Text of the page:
### Principle of Spectroscopy

```Atomic Absorption Spectroscopy
(AAS)I
Mentor :
Prof. Kuniyuki KITAGAWA
Assistant:
Dr. Eng.Nelfa Desmira
Visible and Ultraviolet Light
Uv-Vis Spectrometer Double Beam
Light Source UV
(Deuterium/D2)
1a
2
Mirror 1
Slit 1
Slit 2
1b
Light Source Vis (Tungsten)
3
Detector-2
Filter
Reference
Beam
6a
Reference
Cuvette
7a
I
Lens 1
Half Mirror
5
4
Detector-1
6b
Sample
Beam
Sample
Cuvette
7b
Lens 2
I
0
Uv-Vis Spectrometer Double Beam
•
•
•
•
•
•
•
•
No 1a and 1 b
– The UV-Visible spectrophotometer uses two light sources, a deuterium (D2) lamp for
ultraviolet light and a tungsten (W) lamp for visible light. Two light sources hit Mirror 1
one pass through slit 1 go to diffraction grating (no.2)
No 2
– The grating is able to rotated so a specific wavelength is selectable. From diffraction
grating goes to slit 2 and filter (No. 3)
No 3
– A filter is used to remove unwanted higher orders of diffraction.
No 4
– The light beam hits a second mirror
No 5
– splited by a half mirror to 6a and 6b
No 6a and 6b
– Half of the light is reflected (6a), the other half passes through (6b)
No 7a
– One of the beams is allowed to pass through a reference cuvette.
No 7b
– the other passes through the sample cuvette. The intensities of the light beams are then
measured at the end
Beer-Lambert Law
• The Beer-Lambert law is the linear relationship between
absorbance and concentration of an absorbing species.
• Experimental measurements are usually made in terms of
transmittance (T), which is defined as:
T = I / Io
where I is the light intensity after it passes through the sample
and Io is the initial light intensity.
• The relation between A and T is:
A = -log T = - log (I / Io)
where A is the measured absorbance
Transmittance
The relationship between absorbance and transmittance is illustrated in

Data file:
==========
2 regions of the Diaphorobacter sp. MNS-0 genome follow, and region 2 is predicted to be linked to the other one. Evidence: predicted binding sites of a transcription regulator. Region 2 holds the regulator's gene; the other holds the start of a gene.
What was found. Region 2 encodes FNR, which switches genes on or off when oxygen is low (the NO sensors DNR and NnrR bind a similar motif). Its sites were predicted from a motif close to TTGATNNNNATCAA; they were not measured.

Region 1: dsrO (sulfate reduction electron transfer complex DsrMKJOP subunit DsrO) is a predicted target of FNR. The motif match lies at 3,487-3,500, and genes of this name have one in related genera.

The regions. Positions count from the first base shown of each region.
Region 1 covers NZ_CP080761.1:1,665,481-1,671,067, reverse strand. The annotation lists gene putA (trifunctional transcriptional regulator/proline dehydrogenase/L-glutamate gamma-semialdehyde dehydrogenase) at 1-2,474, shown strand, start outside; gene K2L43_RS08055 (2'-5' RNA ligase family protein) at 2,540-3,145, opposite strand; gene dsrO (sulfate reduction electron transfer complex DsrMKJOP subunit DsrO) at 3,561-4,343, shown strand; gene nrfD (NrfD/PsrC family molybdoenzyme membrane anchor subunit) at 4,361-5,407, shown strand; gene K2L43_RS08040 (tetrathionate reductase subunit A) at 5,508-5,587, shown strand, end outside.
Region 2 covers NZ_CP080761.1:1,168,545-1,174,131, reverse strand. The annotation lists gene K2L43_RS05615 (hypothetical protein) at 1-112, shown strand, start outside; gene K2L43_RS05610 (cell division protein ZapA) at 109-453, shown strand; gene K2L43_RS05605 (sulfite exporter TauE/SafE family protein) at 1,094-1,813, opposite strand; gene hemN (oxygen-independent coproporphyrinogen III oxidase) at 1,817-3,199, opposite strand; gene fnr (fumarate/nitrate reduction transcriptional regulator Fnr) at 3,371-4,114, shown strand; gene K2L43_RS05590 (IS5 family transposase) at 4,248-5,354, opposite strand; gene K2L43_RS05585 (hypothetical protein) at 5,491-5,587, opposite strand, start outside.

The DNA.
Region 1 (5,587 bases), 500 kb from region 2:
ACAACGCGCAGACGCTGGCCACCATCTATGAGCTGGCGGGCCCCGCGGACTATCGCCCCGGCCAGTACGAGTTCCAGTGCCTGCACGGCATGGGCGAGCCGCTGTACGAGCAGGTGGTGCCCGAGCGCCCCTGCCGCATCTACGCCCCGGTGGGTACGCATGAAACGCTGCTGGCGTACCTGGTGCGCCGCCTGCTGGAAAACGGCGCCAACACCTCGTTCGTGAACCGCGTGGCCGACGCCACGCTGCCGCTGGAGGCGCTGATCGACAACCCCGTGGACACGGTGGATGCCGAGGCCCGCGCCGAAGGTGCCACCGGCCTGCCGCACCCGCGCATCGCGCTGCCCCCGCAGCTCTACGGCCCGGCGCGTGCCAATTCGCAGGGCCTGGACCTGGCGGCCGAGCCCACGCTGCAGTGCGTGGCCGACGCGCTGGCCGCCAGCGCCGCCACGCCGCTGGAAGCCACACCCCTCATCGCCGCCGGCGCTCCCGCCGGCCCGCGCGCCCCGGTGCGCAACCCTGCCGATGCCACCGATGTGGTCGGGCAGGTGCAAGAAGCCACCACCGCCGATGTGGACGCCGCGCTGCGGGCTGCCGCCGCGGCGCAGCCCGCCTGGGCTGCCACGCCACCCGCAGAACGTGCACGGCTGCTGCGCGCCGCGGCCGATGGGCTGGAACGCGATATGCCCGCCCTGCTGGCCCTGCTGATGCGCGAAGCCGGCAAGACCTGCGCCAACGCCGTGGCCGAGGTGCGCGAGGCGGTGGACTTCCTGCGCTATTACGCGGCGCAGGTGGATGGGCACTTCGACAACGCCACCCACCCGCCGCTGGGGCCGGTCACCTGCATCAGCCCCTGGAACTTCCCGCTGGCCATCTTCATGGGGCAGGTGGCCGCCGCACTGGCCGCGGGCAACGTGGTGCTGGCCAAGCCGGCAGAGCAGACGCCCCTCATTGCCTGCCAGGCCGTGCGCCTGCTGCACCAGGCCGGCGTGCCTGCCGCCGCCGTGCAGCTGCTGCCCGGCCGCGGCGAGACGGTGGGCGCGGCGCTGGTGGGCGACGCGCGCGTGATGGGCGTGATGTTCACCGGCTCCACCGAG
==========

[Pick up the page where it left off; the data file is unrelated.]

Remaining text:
the following diagram:
Assignment
• Calculate the transmission for absorbance A
0.6 and 0.06
• How to make correction for background
absorption caused by sample matrices
using a one-beam spectrophotometer?
• Explain the system of single beam Uv-Vis
Spectrometer
Atomic Absorption Spectroscopy
(AAS) II
Mentor :
Prof. Kuniyuki Kitagawa
Assistant :
Dr. Eng. Nelfa Desmira
Atomic Spectroscopy
• A method to analyze the elemental composition
using atomic absorption or emission
• Energy transition electrons of atoms
E1
E2
E3
Ground State
E0
Emission
Excited State
Excited State
Absorption
E1
E2
E3
Ground State
h = Ei– E0
h = Ej – Ei
i = 1.2 and 3
i = 1.2 and 3
Ej
v1
1
v2
2
v3
3
1 2 3

Atomic Absorption Spectroscopy
Ej
I0
E0
Beer Lambert Law :
I
Where :
A = absorbance/Emission
T = Transmitance
Atomic Absorption Spectroscopy :
The term used when the radiation absorbed by atoms is measured
E0 and Ej : energy levels where Ej higher than E0.
Arrow line: Absorption
Atomic Absorption Spectrometry
Source
Lens
Atomized
Sample
(Flame)
Lens
Monochromator
Detector
Output
Flame Atomic Absorption Spectrometry
AAS consist of two type: Flame AAS and Graphite-furnace AAS.
Atomic Absorption Spectrometry
– Hollow-Cathode Lamp
• Atomization Sample
– AAS analyzes atoms in gas phase so atoms in a
sample must heated/vaporized in a hightemperature source such as a flame or graphite
furnace. Flame AA is suitable to analyze solutions,
while graphite furnace AA is able to analyze
solutions, slurries, or solid samples.
Atomic Absorption Spectrometry
• Monochromator and Detector
– AA spectrometers use monochromators and
detectors for UV and visible light.
– Monochromator is used to isolate the absorption
line from background light due to interferences.
Assignment
• Explain the detail of flame atomization
absorption spectrometry (FAAS)
• Explain the detail of graphite furnace atomization
absorption spectrometry (GAAS)
• Compare the detection limits of FAAS and GAAS and
mention their applications respectively
```